Strong Quakes in Kumamoto Devastate Communities


Magnitude 7.3 Tremor Rattles Kumamoto and Surrounding Areas

Strong earthquakes shook Kumamoto Prefecture and surrounding areas last week, with the main shocks coming on April 14 and 16. They destroyed vital infrastructure, toppling homes, and triggering landslides around the region. Public broadcaster NHK reports that as of the morning of April 18 the temblors have killed 42, with around 10 people still missing. Approximately 200,000 residents have fled their homes as ongoing aftershocks rattle quake-stricken areas—including foreshocks, more than 500 tremors have occurred since Thursday.

Earthquakes Over M5.0 in Kumamoto and Ōita Prefectures

Date Time Magnitude Seismic intensity Epicenter
April 14, 2016 21:26 M6.5 7 Kumamoto
14 22:07 M5.7 Lower 6 Kumamoto
15 00:03 M6.4 Upper 6 Kumamoto
16 01:25 M7.3 Upper 6 Main quake, Kumamoto
16 01:46 M6.0 Lower 6 Kumamoto
16 03:03 M5.8 Upper 5 Aso
16 03:55 M5.8 Upper 6 Aso
16 07:11 M5.3 Lower 5 Central Ōita Prefecture
16 09:48 M5.4 Lower 6 Kumamoto

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A magnitude 7.3 temblor centered 12 kilometers underground rocked Kumamoto and neighboring areas in the early morning hours of April 16, just two days after a strong tremor severely damaged building and sent residents fleeing. The Japan Meteorological Agency later announced this second seismic event, which was on the same scale as the 1995 Great Hanshin-Awaji Earthquake, to be the main quake.

Rescue workers from the Aichi Prefectural Police search for survivors amid the rubble of a collapsed home in Mashiki, Kumamoto Prefecture, on April 17, 2016. (© Jiji)

Evacuees Fill Centers

The string of quakes started at 21:26 on April 14 with a large tremor centered in the town of Mashiki, Kumamoto Prefecture. The temblor produced shaking of 7 on the Japanese seismic intensity scale in Mashiki’s Miyazono district, the first shaking on this scale since the Great East Japan Earthquake in March 2011. Rescue workers labored overnight to free victims trapped by debris, with the death toll climbing to nine by the morning of April 15.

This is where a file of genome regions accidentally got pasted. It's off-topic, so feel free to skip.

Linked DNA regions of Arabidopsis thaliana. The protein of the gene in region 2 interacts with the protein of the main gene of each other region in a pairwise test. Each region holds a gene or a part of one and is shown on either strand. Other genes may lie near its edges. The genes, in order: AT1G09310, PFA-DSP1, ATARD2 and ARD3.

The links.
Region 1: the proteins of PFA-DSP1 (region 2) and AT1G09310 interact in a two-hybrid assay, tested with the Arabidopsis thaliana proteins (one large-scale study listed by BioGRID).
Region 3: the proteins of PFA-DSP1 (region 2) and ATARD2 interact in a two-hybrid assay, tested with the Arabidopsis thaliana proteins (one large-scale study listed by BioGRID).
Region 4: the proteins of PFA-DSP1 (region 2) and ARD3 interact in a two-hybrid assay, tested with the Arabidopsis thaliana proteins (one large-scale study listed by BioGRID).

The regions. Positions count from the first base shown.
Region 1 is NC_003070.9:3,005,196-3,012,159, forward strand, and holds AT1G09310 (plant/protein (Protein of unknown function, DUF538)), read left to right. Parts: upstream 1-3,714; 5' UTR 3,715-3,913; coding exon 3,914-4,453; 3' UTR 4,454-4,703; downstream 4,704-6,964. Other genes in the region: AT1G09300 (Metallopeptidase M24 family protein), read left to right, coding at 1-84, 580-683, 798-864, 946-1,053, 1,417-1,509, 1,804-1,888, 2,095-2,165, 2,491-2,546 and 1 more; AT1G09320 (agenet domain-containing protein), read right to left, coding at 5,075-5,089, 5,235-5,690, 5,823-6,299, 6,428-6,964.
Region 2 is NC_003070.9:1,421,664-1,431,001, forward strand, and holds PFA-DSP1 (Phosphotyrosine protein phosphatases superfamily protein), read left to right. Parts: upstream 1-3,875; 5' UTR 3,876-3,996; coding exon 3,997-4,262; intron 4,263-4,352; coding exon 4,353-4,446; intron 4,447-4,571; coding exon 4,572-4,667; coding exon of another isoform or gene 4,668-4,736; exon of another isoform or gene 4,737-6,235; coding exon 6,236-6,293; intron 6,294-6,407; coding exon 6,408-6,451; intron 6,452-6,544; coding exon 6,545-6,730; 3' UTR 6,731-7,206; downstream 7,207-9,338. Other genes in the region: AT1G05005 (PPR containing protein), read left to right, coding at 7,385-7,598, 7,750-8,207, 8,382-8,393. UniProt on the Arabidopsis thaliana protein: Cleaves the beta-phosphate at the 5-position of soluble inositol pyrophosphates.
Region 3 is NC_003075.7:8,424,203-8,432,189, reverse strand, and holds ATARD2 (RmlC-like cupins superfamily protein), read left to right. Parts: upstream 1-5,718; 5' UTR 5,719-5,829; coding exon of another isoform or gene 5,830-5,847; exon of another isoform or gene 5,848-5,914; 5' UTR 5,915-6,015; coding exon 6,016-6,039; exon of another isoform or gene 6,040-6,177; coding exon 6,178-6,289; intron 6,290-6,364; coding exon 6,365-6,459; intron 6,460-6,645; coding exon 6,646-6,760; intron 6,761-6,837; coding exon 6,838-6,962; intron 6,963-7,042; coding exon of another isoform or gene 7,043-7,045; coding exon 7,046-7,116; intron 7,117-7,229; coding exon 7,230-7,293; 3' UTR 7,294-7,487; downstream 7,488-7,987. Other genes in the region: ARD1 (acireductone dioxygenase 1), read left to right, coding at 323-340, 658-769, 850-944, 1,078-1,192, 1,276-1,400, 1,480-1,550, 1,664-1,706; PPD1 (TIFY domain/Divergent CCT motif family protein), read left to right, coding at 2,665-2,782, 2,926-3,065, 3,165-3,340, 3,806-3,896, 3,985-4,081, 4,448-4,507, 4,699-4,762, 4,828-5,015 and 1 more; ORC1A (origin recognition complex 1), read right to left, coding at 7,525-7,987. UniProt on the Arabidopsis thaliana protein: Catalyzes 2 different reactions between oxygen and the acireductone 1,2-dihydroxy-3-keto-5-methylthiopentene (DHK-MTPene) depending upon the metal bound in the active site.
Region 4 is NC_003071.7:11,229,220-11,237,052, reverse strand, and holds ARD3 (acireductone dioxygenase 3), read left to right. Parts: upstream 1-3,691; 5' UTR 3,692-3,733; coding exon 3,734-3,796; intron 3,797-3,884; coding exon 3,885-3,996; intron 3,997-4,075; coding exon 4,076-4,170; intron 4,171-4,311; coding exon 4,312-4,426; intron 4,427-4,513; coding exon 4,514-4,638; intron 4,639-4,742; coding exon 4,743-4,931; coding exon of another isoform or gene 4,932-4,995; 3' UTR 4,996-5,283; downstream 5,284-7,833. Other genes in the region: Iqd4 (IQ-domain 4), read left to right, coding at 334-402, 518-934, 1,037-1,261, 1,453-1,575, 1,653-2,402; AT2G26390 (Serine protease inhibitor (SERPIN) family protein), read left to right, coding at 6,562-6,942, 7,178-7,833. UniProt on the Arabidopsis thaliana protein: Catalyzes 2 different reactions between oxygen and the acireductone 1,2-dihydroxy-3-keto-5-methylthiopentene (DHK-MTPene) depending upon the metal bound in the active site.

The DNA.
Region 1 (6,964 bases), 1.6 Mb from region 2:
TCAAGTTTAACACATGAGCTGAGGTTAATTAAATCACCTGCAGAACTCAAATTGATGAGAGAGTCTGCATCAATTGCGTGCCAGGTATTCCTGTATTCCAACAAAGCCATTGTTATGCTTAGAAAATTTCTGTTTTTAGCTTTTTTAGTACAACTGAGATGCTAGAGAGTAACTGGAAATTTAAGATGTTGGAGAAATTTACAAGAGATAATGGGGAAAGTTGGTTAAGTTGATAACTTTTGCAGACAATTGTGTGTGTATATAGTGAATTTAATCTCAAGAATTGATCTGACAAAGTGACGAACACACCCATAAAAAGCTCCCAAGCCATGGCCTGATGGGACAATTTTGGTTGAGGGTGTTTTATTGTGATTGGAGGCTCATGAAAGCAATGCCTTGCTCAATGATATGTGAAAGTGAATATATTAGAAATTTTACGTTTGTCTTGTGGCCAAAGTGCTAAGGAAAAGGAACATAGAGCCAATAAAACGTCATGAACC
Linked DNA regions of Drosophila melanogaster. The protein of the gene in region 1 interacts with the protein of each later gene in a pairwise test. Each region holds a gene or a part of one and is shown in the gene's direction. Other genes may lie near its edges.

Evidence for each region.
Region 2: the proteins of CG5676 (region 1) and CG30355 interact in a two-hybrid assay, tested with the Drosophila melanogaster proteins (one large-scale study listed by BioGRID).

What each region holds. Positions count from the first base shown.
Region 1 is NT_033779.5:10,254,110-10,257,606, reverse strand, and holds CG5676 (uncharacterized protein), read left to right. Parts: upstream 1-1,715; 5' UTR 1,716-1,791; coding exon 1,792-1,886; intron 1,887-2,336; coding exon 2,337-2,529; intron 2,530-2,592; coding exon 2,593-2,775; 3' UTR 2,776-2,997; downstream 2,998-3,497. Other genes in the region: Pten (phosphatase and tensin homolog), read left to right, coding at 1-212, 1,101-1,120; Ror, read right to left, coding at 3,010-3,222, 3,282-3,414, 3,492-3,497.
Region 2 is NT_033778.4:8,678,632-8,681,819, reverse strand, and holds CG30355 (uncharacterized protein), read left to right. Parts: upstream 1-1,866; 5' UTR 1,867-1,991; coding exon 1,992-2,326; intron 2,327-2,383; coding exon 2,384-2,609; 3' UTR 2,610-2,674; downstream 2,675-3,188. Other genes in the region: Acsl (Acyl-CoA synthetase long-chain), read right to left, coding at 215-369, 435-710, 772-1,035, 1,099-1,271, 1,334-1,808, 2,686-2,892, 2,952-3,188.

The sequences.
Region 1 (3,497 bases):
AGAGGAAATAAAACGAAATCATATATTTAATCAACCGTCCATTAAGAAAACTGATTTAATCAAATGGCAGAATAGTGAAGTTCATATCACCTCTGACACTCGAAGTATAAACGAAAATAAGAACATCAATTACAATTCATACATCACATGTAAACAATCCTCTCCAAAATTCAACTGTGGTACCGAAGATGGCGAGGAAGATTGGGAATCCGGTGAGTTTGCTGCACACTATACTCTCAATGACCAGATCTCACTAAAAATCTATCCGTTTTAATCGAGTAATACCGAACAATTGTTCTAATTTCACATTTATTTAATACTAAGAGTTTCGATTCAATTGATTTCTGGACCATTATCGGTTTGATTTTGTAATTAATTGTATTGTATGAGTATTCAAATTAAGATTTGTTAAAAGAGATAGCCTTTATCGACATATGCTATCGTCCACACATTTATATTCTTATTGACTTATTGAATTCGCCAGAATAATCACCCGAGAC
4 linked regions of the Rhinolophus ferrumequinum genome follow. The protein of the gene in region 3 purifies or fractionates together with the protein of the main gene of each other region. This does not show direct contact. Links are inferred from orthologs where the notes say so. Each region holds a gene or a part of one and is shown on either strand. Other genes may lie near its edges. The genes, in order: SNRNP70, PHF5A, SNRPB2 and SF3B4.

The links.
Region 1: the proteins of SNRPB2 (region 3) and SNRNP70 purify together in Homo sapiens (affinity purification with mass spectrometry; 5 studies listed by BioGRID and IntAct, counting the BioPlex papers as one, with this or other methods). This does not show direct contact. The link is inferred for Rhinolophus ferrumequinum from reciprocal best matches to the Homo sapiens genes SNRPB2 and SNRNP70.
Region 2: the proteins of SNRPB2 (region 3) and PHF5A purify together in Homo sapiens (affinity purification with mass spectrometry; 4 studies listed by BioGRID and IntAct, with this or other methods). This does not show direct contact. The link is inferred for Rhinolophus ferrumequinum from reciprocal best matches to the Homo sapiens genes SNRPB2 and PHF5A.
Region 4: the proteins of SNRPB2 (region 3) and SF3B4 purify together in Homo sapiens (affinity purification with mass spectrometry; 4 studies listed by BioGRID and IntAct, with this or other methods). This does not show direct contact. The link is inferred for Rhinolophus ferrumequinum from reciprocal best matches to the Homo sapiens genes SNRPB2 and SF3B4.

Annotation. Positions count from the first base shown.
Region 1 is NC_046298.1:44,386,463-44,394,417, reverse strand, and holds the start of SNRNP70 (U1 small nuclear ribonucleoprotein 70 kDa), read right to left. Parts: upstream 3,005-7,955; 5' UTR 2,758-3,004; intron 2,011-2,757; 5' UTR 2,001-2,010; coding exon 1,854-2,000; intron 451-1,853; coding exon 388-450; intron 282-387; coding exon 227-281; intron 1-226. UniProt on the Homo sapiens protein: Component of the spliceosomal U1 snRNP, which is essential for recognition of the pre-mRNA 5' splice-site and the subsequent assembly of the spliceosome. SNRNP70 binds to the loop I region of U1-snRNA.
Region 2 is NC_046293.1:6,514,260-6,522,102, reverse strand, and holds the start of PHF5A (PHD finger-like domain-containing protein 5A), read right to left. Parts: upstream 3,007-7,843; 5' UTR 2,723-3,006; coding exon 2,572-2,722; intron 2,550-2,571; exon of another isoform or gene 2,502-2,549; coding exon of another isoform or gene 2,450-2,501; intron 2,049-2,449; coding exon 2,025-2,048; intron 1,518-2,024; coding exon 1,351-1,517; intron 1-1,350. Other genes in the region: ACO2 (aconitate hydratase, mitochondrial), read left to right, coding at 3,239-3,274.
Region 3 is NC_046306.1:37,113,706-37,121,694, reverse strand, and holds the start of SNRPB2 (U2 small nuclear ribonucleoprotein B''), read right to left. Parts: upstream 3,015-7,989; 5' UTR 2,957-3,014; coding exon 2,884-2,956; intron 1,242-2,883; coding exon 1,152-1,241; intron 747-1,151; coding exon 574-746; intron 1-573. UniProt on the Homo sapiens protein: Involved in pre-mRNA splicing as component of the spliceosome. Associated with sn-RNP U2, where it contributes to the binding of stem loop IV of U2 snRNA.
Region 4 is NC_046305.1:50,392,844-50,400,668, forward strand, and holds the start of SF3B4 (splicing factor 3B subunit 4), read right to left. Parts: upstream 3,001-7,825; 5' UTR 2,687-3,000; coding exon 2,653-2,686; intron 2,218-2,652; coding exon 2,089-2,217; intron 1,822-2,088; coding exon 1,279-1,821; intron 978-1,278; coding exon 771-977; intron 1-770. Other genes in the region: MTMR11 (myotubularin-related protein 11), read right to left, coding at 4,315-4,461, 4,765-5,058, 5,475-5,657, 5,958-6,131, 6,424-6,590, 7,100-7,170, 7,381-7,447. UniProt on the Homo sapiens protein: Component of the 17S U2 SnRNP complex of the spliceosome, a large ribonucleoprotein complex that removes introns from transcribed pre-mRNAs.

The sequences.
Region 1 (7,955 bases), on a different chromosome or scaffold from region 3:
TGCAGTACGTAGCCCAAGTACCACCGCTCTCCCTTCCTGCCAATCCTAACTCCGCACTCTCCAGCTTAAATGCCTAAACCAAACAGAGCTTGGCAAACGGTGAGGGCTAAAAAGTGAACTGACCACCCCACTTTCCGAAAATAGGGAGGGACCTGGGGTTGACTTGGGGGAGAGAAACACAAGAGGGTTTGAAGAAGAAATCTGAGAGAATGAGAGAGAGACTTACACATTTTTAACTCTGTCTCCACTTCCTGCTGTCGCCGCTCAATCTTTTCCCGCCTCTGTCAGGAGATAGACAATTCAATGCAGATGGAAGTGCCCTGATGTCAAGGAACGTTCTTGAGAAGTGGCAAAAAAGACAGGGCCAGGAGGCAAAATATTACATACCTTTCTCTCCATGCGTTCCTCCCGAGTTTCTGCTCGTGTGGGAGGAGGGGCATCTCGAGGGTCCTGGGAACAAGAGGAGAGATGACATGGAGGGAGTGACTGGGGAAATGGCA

Residents were still reeling when the second, larger quake hit at 01:25 on April 16, knocking down homes and worsening destruction in already heavily damaged areas.

As of April 17, Kumamoto and Ōita Prefectures combined have reported 42 dead, 7 missing, and 1,063 injured (205 seriously). Evacuee numbers have decreased to around 110,000 from 199,606 directly following the quakes. Of 2,442 homes damaged, 400 have been destroyed and 1,266 partially destroyed.

Residents of Kumamoto city’s Chūō Ward flee to a park following a pre-dawn earthquake on April 16, 2016. (© Jiji)

The Ministry of Health, Labor, and Welfare said that as of the afternoon of April 17, a total of 257,625 households across Kumamoto, Ōita, and Miyazaki Prefectures remain without running water.

Roads and Rails Seriously Damaged

The Japanese government on April 16 announced it had increased the number of Self-Defense Force troops dispatched to the scene to 25,000. US military forces based in Japan have also pledged to join relief efforts by delivering emergency supplies of foods, blankets, and other necessary items.

The April 16 quake triggered major landslides in the small Kumamoto town of Minami Aso, covering homes and tourist lodgings in mud and debris. Several residents and guests remain missing as workers struggle to dig out the buried structures.

The aftermath of a landslide in Minami Aso, Kumamoto Prefecture, on April 16, 2016. (© Jiji)

The quakes heavily damaged the confines of Kumamoto Castle, causing the central keep to tilt and toppling sections of stone walls around the historic structure.

Destroyed roof tiles and stone walls at Kumamoto Castle on April 15, 2016. (© Jiji)

A derailed train on the Kyūshū Shinkansen line sits helpless on the tracks in Kumamoto City on April 15, 2016. (Photo provided with cooperation from Japan Tourism Agency of the Ministry of Land, Infrastructure, Transport, and Tourism; © Jiji)

Collapsed bridges and other damage have closed many roads around effected areas, hampering relief efforts. The earthquakes have also disrupted local train service, including on the Kyūshū Shinkansen. The high-speed railway remains at a standstill after an out of service train on the high-speed line derailed on April 14. In addition, the quakes bent tracks and destroyed vital equipment. JR Kyūshū has yet to announce when it expects to resume service on its affected lines.

(Banner photo: An aerial view of the Kurokawa Daiichi Power Plant in Minami Aso, Kumamoto Prefecture, on April 16, 2016 following a landslide that destroyed a section of the facility. © Jiji.)

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